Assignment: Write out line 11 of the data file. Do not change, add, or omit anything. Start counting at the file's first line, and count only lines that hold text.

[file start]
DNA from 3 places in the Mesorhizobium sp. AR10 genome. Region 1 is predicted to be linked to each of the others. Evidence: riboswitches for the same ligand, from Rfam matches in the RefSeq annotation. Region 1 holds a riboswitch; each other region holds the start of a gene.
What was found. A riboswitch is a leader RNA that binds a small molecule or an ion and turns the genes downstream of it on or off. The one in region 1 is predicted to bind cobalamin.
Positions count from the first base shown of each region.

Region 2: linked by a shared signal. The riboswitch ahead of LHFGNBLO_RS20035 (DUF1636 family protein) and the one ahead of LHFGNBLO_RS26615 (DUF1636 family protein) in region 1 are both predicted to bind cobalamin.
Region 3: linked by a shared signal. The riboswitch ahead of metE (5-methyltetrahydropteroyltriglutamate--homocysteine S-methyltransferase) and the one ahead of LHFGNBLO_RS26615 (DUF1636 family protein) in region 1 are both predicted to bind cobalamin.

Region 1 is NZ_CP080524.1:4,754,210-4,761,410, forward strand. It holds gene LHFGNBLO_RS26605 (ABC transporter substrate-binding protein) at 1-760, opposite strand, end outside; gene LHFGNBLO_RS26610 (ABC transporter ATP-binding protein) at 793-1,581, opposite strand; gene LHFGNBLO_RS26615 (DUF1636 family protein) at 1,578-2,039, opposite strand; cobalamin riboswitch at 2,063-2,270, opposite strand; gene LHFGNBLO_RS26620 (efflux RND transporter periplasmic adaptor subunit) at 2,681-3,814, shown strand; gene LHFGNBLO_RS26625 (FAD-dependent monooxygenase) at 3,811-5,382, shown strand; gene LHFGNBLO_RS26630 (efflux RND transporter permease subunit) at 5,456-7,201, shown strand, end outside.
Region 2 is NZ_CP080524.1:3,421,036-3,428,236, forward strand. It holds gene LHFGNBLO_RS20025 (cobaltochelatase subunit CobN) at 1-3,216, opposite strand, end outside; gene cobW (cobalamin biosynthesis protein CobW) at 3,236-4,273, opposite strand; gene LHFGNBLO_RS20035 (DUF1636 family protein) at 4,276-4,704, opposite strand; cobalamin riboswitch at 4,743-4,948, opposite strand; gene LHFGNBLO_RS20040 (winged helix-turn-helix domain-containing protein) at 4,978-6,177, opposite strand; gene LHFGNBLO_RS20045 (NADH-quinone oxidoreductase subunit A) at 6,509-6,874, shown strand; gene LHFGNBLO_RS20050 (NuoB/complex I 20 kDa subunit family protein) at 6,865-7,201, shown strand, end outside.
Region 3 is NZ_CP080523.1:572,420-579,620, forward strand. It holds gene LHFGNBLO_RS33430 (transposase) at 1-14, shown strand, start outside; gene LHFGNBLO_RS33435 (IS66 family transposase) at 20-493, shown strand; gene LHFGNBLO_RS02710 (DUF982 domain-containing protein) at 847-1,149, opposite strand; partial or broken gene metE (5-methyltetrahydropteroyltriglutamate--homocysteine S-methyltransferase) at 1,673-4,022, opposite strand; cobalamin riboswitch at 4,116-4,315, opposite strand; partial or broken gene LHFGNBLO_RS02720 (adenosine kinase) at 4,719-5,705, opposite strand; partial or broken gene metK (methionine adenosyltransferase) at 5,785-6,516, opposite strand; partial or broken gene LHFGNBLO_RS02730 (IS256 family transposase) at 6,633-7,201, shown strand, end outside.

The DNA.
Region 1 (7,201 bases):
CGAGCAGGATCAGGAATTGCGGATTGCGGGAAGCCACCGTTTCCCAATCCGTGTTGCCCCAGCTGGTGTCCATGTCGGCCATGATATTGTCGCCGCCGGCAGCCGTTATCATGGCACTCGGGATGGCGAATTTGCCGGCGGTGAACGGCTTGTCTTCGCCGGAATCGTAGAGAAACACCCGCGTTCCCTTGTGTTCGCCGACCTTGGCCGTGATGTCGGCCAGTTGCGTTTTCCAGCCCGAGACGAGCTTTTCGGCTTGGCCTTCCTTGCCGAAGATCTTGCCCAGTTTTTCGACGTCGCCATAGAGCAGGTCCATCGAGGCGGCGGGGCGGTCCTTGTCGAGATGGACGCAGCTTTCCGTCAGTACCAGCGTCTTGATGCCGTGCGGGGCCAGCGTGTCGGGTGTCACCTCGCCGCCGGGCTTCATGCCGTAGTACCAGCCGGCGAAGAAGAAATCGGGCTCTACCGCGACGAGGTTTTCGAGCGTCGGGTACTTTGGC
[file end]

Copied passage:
CGAGCAGGATCAGGAATTGCGGATTGCGGGAAGCCACCGTTTCCCAATCCGTGTTGCCCCAGCTGGTGTCCATGTCGGCCATGATATTGTCGCCGCCGGCAGCCGTTATCATGGCACTCGGGATGGCGAATTTGCCGGCGGTGAACGGCTTGTCTTCGCCGGAATCGTAGAGAAACACCCGCGTTCCCTTGTGTTCGCCGACCTTGGCCGTGATGTCGGCCAGTTGCGTTTTCCAGCCCGAGACGAGCTTTTCGGCTTGGCCTTCCTTGCCGAAGATCTTGCCCAGTTTTTCGACGTCGCCATAGAGCAGGTCCATCGAGGCGGCGGGGCGGTCCTTGTCGAGATGGACGCAGCTTTCCGTCAGTACCAGCGTCTTGATGCCGTGCGGGGCCAGCGTGTCGGGTGTCACCTCGCCGCCGGGCTTCATGCCGTAGTACCAGCCGGCGAAGAAGAAATCGGGCTCTACCGCGACGAGGTTTTCGAGCGTCGGGTACTTTGGC